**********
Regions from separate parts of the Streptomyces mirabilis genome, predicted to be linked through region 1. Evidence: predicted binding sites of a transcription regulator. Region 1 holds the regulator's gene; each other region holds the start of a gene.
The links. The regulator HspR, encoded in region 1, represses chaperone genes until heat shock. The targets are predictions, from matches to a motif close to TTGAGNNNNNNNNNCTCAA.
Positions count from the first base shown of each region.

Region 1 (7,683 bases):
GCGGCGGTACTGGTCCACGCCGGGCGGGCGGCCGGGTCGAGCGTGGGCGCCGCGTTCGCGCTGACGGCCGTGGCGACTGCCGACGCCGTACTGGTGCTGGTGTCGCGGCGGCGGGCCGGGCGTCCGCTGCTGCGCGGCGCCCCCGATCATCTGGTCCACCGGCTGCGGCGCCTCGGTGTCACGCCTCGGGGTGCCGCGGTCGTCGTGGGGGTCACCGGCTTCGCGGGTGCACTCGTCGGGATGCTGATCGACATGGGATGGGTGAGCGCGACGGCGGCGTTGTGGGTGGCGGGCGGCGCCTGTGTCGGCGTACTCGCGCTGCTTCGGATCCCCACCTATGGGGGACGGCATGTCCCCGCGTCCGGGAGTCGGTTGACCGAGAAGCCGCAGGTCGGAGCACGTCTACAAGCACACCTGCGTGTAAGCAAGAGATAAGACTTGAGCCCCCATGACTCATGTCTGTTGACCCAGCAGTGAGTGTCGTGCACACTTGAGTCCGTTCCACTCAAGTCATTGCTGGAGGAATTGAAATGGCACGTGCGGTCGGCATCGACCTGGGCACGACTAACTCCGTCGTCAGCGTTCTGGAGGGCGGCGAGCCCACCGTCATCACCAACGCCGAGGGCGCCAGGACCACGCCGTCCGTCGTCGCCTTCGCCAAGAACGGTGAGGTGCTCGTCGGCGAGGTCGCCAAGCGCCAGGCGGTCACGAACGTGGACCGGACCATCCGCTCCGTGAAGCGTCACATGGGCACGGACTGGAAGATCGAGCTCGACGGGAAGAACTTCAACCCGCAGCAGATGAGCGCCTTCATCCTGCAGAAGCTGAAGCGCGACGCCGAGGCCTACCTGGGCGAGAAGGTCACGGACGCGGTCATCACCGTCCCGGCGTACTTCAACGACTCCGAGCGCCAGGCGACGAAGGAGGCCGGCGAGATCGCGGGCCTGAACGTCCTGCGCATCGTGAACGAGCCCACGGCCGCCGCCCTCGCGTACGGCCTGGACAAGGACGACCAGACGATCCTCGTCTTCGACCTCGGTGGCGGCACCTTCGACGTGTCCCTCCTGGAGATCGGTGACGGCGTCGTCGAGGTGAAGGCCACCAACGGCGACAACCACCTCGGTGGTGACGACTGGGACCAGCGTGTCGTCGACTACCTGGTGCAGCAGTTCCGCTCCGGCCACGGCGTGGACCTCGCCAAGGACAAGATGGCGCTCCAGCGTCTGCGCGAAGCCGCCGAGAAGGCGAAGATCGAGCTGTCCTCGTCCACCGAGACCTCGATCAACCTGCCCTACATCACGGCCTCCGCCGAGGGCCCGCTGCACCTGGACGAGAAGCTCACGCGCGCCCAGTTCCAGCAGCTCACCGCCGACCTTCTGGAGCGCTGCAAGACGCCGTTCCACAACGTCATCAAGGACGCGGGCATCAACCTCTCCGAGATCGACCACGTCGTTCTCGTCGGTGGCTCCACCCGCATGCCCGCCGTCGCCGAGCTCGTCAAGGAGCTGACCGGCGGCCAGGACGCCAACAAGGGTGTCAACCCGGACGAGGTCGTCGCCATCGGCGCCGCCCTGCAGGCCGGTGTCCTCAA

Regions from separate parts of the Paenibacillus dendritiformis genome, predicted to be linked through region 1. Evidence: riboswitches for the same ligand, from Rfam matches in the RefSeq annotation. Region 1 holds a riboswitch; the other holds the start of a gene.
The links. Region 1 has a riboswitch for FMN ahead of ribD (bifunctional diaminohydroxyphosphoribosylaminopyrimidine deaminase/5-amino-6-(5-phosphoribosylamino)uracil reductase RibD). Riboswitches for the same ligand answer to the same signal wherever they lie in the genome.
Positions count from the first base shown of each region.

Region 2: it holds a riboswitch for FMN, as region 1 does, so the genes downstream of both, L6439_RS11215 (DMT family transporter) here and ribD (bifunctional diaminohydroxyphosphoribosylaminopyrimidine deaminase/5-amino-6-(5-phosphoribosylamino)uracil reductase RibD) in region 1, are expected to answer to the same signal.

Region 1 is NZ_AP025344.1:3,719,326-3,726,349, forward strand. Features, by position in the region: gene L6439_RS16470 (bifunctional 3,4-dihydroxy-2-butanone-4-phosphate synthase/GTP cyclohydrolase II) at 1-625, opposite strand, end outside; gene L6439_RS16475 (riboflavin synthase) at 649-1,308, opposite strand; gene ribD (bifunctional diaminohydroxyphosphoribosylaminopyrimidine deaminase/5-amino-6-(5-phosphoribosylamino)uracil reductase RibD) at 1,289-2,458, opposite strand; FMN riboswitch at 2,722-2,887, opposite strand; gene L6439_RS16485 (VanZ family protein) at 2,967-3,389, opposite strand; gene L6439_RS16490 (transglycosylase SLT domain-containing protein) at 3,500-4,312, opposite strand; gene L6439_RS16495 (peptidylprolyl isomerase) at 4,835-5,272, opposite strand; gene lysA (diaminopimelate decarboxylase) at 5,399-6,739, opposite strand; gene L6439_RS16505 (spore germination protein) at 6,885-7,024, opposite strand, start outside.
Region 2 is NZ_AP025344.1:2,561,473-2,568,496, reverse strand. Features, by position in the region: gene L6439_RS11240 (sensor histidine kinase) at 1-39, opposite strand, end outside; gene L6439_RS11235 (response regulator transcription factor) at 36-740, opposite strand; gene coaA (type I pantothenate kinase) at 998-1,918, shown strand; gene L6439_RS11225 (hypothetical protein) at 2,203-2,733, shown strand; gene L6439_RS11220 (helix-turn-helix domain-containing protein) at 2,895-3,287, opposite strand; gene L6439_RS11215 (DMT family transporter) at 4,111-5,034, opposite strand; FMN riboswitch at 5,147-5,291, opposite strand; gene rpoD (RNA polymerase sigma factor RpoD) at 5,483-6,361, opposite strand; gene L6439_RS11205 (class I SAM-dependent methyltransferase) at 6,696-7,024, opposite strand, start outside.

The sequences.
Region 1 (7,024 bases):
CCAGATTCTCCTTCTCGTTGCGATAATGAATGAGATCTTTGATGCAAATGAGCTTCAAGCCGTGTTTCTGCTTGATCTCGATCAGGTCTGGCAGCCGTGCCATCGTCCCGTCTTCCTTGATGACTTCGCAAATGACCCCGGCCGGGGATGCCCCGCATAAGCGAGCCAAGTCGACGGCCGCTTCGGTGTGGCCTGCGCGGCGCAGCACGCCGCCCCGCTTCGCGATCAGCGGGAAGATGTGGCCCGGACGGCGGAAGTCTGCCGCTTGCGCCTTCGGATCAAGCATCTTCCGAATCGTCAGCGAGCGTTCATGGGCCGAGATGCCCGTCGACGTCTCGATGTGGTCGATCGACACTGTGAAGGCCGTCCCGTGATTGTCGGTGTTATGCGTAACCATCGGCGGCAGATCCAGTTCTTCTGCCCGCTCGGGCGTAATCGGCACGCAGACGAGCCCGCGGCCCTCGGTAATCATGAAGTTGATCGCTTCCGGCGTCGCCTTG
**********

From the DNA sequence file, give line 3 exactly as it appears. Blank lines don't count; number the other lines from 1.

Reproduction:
Positions count from the first base shown of each region.